BENICIA -- Hoping to add a beacon of light along the waterfront, a group of Benicia residents is pushing for a lighthouse near the harbor. But first they must navigate red tape and other obstacles, like raising money to build it if they can get it approved.
The idea, still in its initial stages, is to build a functioning lighthouse that would serve both as a tourist attraction and navigational tool for boaters. Project proponents cite an incident last June in which a boater crashed into the sea wall near the marina's entrance in foggy conditions.
He was uninjured, but his sailboat was seriously damaged, according to the U.S. Coast Guard.
Spearheading the project is Lorie Campbell, who serves as the Benicia Yacht Club's port captain, the person who greets visiting boaters to
the harbor. At first, Campbell said she was drawn to the idea for aesthetic reasons, adding she was even open to having a purely decorative lighthouse.
But after discussing the idea with other yacht club members, the goal evolved into placing a fully operational lighthouse in Turnbull Park near the entrance of the marina.
"We have frequent cruise-ins coming in after work," said Ginger Penny, who lives with her husband, Steve, on a 52-foot powerboat in the harbor.
She said a lighthouse would make it easier to navigate along the shoreline in foggy conditions if boaters experience equipment failure.
Benicia is a popular destination for visiting yacht clubs, many of which arrive at the marina after dark.
"It would be really nice to have a lighthouse out there to guide them in," Penny said.
Penny added, "We have streetlights out there (near the marina), but they aren't very strong, and some aren't functioning."
There also are lights on the jetty that are owned by the marina and operated under a Coast Guard permit. However, those lights occasionally fail, she said.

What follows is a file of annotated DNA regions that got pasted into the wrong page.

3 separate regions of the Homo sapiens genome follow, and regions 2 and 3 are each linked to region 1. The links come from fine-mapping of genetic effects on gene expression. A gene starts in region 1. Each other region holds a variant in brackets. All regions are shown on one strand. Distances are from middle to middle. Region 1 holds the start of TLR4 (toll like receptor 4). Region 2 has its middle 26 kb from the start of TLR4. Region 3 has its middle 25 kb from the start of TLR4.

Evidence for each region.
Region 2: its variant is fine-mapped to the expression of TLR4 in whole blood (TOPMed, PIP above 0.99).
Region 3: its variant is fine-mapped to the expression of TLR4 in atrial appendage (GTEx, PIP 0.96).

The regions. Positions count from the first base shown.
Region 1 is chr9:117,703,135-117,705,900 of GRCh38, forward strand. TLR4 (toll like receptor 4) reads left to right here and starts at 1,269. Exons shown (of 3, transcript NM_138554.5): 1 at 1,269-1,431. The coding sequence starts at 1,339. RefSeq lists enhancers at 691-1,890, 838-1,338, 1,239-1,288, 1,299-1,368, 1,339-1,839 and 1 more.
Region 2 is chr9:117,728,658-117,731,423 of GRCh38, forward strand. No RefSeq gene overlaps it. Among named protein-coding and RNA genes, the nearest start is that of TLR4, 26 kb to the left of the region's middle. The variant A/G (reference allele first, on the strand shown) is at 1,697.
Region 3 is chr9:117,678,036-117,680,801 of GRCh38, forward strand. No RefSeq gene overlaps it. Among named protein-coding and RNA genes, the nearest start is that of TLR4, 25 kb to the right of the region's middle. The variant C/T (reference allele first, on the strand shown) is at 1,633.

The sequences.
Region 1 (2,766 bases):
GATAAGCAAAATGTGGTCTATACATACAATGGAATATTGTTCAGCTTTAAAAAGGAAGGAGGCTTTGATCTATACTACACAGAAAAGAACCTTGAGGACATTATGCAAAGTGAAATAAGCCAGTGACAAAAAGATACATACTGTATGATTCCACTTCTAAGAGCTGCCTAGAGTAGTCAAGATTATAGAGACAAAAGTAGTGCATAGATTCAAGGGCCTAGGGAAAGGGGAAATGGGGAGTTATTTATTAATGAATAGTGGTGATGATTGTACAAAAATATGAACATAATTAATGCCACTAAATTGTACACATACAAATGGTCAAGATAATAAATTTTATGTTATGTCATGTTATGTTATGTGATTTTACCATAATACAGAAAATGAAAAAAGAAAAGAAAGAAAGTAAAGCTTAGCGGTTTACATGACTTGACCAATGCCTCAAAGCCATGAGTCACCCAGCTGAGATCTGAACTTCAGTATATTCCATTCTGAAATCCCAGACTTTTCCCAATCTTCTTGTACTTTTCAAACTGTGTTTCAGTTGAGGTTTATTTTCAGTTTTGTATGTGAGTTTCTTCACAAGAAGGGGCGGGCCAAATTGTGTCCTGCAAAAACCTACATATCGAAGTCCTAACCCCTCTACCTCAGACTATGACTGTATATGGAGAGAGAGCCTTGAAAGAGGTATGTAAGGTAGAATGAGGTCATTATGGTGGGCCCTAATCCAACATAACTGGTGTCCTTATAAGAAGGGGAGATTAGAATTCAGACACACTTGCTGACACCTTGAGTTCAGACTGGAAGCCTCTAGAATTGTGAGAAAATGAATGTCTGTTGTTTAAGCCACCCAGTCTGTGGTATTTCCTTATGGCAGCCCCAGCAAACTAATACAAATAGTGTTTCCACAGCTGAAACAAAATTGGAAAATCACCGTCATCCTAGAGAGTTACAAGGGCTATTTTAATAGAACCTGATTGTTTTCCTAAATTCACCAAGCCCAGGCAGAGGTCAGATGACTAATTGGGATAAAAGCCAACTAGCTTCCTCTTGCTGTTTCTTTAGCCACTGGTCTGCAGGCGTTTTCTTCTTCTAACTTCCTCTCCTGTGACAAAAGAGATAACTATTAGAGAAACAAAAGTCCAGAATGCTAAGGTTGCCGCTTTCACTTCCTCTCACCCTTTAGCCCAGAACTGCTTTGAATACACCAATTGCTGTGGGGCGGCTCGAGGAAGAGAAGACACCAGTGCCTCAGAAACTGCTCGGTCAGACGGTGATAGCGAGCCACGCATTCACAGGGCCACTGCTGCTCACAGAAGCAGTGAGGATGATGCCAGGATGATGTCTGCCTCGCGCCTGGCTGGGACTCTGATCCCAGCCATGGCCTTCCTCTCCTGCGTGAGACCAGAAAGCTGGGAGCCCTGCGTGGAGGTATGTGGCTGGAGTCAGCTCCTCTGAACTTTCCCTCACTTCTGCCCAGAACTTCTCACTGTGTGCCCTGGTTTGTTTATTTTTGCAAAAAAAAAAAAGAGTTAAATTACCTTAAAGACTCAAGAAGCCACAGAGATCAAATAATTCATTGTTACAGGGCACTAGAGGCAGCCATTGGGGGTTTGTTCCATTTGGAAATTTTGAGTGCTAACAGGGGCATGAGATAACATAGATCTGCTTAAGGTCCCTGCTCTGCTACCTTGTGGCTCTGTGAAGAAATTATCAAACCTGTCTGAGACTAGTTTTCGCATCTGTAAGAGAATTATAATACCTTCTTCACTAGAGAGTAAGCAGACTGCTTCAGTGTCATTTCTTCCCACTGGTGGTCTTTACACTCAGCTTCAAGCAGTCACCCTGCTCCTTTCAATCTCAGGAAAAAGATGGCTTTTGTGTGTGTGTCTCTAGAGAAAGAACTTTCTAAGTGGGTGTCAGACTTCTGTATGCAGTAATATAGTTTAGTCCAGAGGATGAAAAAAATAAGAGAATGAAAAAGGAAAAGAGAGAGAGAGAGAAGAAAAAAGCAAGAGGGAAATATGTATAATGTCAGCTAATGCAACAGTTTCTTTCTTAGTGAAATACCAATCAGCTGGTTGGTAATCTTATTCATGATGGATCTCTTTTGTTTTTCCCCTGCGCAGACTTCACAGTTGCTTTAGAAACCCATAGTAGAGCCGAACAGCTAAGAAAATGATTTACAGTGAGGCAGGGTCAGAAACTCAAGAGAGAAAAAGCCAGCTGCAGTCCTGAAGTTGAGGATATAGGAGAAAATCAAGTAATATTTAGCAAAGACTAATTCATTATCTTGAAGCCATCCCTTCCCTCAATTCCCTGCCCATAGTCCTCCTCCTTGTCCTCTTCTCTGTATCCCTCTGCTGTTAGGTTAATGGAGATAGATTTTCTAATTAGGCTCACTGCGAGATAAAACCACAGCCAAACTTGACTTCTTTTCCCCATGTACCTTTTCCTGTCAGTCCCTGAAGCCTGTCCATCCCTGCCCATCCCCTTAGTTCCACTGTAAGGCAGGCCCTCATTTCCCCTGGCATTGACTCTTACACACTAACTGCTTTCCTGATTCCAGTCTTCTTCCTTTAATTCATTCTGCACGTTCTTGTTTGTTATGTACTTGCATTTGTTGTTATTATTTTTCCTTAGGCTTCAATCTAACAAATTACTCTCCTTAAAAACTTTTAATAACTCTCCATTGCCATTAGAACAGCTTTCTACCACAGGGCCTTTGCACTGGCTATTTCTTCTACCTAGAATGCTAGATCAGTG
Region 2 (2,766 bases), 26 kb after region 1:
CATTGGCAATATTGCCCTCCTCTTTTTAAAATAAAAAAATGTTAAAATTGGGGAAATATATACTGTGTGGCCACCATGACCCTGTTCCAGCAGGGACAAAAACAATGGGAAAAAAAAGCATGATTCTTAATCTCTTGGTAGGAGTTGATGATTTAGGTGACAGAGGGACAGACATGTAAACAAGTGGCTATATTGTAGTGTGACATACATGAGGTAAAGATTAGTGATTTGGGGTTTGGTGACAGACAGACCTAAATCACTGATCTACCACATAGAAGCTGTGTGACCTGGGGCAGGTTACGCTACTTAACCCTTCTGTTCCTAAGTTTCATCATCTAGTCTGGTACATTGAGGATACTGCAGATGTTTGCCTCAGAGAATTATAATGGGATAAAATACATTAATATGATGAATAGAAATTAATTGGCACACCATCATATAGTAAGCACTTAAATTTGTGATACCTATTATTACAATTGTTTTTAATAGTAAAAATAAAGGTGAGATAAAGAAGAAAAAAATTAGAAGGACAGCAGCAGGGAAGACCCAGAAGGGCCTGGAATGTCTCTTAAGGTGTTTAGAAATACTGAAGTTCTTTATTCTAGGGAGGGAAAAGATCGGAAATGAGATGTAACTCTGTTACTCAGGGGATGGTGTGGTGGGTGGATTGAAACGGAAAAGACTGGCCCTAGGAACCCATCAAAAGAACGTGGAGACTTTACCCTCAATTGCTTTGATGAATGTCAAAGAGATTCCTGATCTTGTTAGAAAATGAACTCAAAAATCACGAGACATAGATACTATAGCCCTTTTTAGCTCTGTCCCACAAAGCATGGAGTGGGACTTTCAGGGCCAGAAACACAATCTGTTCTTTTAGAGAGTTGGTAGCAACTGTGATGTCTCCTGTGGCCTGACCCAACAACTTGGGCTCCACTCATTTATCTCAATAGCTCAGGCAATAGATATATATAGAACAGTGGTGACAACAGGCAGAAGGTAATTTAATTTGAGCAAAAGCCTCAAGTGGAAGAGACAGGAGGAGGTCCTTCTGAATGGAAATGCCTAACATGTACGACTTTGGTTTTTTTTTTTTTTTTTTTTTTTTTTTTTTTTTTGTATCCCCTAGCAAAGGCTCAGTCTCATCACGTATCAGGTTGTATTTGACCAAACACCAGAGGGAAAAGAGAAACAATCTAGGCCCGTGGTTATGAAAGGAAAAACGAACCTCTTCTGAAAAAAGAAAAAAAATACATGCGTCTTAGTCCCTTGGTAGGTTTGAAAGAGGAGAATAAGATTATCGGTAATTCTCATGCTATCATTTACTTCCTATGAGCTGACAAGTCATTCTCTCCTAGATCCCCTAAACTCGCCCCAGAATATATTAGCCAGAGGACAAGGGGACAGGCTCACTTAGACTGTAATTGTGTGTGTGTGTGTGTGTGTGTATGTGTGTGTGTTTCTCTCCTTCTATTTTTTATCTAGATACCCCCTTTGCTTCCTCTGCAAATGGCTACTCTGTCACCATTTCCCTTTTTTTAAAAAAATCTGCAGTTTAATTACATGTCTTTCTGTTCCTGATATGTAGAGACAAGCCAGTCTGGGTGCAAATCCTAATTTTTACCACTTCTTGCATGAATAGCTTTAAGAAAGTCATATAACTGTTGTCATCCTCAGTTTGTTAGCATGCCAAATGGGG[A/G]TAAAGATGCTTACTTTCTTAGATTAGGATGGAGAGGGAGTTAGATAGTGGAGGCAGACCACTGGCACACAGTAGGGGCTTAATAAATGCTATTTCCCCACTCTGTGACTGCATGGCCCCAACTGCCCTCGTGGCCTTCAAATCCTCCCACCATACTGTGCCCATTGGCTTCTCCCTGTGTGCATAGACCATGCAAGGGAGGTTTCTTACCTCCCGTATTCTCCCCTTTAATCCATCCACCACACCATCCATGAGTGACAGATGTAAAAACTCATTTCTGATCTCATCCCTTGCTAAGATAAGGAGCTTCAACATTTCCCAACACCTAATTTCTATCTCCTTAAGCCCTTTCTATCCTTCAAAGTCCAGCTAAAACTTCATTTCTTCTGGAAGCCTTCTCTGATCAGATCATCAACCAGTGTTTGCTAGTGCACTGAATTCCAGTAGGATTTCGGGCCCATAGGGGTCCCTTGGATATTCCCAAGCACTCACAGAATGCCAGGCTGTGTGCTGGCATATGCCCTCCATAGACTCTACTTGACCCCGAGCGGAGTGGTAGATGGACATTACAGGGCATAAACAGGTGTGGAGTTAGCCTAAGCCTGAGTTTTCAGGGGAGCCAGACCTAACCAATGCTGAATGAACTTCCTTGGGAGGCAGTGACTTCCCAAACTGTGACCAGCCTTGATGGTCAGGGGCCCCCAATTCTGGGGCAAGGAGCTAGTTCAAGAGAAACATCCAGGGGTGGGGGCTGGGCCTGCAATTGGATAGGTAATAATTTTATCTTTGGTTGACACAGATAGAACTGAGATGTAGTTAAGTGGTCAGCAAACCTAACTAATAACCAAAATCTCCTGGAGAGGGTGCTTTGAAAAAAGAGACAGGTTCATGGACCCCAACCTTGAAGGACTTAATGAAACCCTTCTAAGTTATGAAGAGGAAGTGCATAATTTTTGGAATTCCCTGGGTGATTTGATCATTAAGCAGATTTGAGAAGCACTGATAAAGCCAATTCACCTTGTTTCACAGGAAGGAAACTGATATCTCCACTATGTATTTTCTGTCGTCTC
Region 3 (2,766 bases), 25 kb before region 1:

In addition, there are Coast Guard-operated lights on a small island near the municipal pier and a buoy south of the marina marking the
Mike Dotson, Benicia's parks and community services director, said he's had some initial discussions with Campbell about the project.
Dotson said the city would need more information about how such a facility would be regulated and maintained, including how much it
"It's in the very initial stages, and I told (Campbell) we would need to get a very detailed proposal" before moving forward, Dotson said.
The project would be subject to the city's 40-foot height limit, he added.
Campbell and other supporters are in the process of marketing the idea; next steps include looking for financial supporters -- Campbell
estimates they'd need $1 million for construction -- and forming a nonprofit group.
To further their efforts, Campbell launched a website -- benicialighthouse.org -- last month, and is working on creating bumper
stickers to promote the idea.
Lighthouses that serve as coastal navigational aids are regulated by the Coast Guard, which can issue fines of up to $1,000 a day for
violations, said 11th U.S. Coast Guard District information specialist Brian Aldrich. Such penalties, however, are rare because, Aldrich
said, the agency generally works with operators to fix problems as they arise.
The Coast Guard inspects lighthouses annually. In an age of computerized navigation, Aldrich said lighthouses are
becoming outmoded. However, he said the Coast Guard still monitors a handful of lighthouses around the San Francisco Bay, including ones
near the Golden Gate and on Alcatraz Island.
Contact Tony Burchyns at firstname.lastname@example.org or 707-553-6831. Follow him on Twitter @tonyburchyns.